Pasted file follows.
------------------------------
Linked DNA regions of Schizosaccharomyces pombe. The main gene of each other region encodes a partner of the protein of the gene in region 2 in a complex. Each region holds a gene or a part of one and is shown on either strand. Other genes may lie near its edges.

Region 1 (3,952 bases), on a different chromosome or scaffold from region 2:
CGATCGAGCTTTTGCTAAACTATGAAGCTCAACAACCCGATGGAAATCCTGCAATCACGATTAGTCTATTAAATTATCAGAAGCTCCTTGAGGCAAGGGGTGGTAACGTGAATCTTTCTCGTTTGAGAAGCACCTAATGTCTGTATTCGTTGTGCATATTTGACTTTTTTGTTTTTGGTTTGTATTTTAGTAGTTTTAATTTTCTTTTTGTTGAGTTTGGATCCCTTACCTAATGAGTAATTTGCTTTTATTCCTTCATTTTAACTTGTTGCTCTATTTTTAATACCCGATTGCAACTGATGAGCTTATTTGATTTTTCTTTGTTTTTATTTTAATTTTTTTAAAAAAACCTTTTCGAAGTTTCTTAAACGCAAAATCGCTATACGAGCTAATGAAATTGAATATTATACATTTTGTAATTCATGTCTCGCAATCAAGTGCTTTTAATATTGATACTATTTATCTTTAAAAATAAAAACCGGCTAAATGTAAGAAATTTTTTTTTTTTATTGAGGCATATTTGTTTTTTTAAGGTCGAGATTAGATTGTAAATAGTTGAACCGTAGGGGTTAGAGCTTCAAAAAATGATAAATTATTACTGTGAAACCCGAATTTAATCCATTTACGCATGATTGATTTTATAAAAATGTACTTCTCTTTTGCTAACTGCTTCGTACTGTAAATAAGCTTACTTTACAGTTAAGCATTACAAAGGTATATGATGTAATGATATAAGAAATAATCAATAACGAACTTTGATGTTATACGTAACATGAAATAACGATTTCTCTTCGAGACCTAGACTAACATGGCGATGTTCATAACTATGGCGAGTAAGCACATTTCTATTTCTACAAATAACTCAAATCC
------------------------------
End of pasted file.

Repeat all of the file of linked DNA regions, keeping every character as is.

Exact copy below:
Linked DNA regions of Schizosaccharomyces pombe. The main gene of each other region encodes a partner of the protein of the gene in region 2 in a complex. Each region holds a gene or a part of one and is shown on either strand. Other genes may lie near its edges.

Region 1 (3,952 bases), on a different chromosome or scaffold from region 2:
CGATCGAGCTTTTGCTAAACTATGAAGCTCAACAACCCGATGGAAATCCTGCAATCACGATTAGTCTATTAAATTATCAGAAGCTCCTTGAGGCAAGGGGTGGTAACGTGAATCTTTCTCGTTTGAGAAGCACCTAATGTCTGTATTCGTTGTGCATATTTGACTTTTTTGTTTTTGGTTTGTATTTTAGTAGTTTTAATTTTCTTTTTGTTGAGTTTGGATCCCTTACCTAATGAGTAATTTGCTTTTATTCCTTCATTTTAACTTGTTGCTCTATTTTTAATACCCGATTGCAACTGATGAGCTTATTTGATTTTTCTTTGTTTTTATTTTAATTTTTTTAAAAAAACCTTTTCGAAGTTTCTTAAACGCAAAATCGCTATACGAGCTAATGAAATTGAATATTATACATTTTGTAATTCATGTCTCGCAATCAAGTGCTTTTAATATTGATACTATTTATCTTTAAAAATAAAAACCGGCTAAATGTAAGAAATTTTTTTTTTTTATTGAGGCATATTTGTTTTTTTAAGGTCGAGATTAGATTGTAAATAGTTGAACCGTAGGGGTTAGAGCTTCAAAAAATGATAAATTATTACTGTGAAACCCGAATTTAATCCATTTACGCATGATTGATTTTATAAAAATGTACTTCTCTTTTGCTAACTGCTTCGTACTGTAAATAAGCTTACTTTACAGTTAAGCATTACAAAGGTATATGATGTAATGATATAAGAAATAATCAATAACGAACTTTGATGTTATACGTAACATGAAATAACGATTTCTCTTCGAGACCTAGACTAACATGGCGATGTTCATAACTATGGCGAGTAAGCACATTTCTATTTCTACAAATAACTCAAATCC